• High Availability: 
    • With a sharded database, if there is outage in one database shard it makes only some part of application or website unavailable to some users, but other shards can continue operating without any issue. 
    • If database is unsharded, then an outage has potential to make entire application unavailable.
  • Faster queries response: 
    • Sharded database architecture speed up query response times. When you submit a query on a database that hasn’t been sharded, it may have to search every row in the table you’re querying before it can find the result set you are looking for. 
    • For an application with a large, monolithic database, queries can become prohibitively slow. By Sharding one table into multiple, though, queries have to go over fewer rows and their result sets are returned much more quickly.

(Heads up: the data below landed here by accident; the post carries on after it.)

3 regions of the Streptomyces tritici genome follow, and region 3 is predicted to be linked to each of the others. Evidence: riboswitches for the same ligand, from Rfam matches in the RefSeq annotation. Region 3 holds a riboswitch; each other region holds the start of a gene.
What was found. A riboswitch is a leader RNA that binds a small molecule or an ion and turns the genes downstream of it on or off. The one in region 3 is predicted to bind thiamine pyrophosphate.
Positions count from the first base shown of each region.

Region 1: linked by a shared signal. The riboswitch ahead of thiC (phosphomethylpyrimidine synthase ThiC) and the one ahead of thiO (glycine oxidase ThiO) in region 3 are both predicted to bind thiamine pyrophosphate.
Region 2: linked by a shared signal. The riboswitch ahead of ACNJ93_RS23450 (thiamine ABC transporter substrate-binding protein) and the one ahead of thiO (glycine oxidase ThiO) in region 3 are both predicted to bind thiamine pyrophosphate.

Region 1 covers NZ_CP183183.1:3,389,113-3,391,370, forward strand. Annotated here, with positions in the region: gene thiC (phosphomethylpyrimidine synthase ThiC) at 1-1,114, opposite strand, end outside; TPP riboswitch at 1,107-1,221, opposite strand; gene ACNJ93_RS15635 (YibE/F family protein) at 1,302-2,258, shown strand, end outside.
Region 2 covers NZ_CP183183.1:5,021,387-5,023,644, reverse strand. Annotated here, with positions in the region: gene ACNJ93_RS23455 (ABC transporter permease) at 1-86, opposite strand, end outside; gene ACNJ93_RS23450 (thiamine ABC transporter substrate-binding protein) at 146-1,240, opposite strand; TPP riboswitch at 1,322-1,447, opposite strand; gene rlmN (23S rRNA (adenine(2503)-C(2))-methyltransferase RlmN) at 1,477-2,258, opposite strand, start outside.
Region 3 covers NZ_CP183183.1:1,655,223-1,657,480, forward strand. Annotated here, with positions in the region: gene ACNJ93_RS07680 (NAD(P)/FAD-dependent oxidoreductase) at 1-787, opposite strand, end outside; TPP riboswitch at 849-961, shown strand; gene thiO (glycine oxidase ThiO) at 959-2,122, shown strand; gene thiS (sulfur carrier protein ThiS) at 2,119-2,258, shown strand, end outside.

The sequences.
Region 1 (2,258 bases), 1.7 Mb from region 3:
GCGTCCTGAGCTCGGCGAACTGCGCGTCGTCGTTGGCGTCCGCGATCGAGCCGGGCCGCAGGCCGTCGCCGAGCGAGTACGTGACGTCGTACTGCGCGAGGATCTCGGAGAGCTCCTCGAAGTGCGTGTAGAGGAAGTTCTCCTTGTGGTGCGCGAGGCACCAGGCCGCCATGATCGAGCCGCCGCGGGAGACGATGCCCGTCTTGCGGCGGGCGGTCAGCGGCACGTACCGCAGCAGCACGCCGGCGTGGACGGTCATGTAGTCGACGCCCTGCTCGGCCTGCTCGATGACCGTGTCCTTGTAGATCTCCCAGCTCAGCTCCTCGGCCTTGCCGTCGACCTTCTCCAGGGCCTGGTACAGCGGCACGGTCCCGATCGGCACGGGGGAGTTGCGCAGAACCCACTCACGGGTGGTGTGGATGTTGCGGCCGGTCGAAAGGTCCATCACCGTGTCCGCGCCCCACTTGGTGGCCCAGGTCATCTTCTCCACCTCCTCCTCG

• More write bandwidth: 
    • With no master database serializing writes you can write in parallel which increases your write throughput. Writing is major bottleneck for many websites.
  • Scaling out: 
    • Sharding a database can help to facilitate horizontal scaling, known as scaling out. A parallel backend means you can do more work simultaneously. You can handle higher user loads, especially when writing data, because there are parallel paths through your system. 
    • You can load balance web servers, which access shards over different network paths, which are processed by separate CPUs, which use separate caches of RAM and separate disk IO paths to process work. Very few bottlenecks limit your work.

Rakesh Kalra

Hello, I am Rakesh Kalra. I have more than 15 years of experience working on IT projects, where I have worked on varied complexity of projects and at different levels of roles. I have tried starting my own startups, 3 of those though none of it were successful but gained so much knowledge about business, customers, and the digital world. I love to travel, spend time with my family, and read self-development books.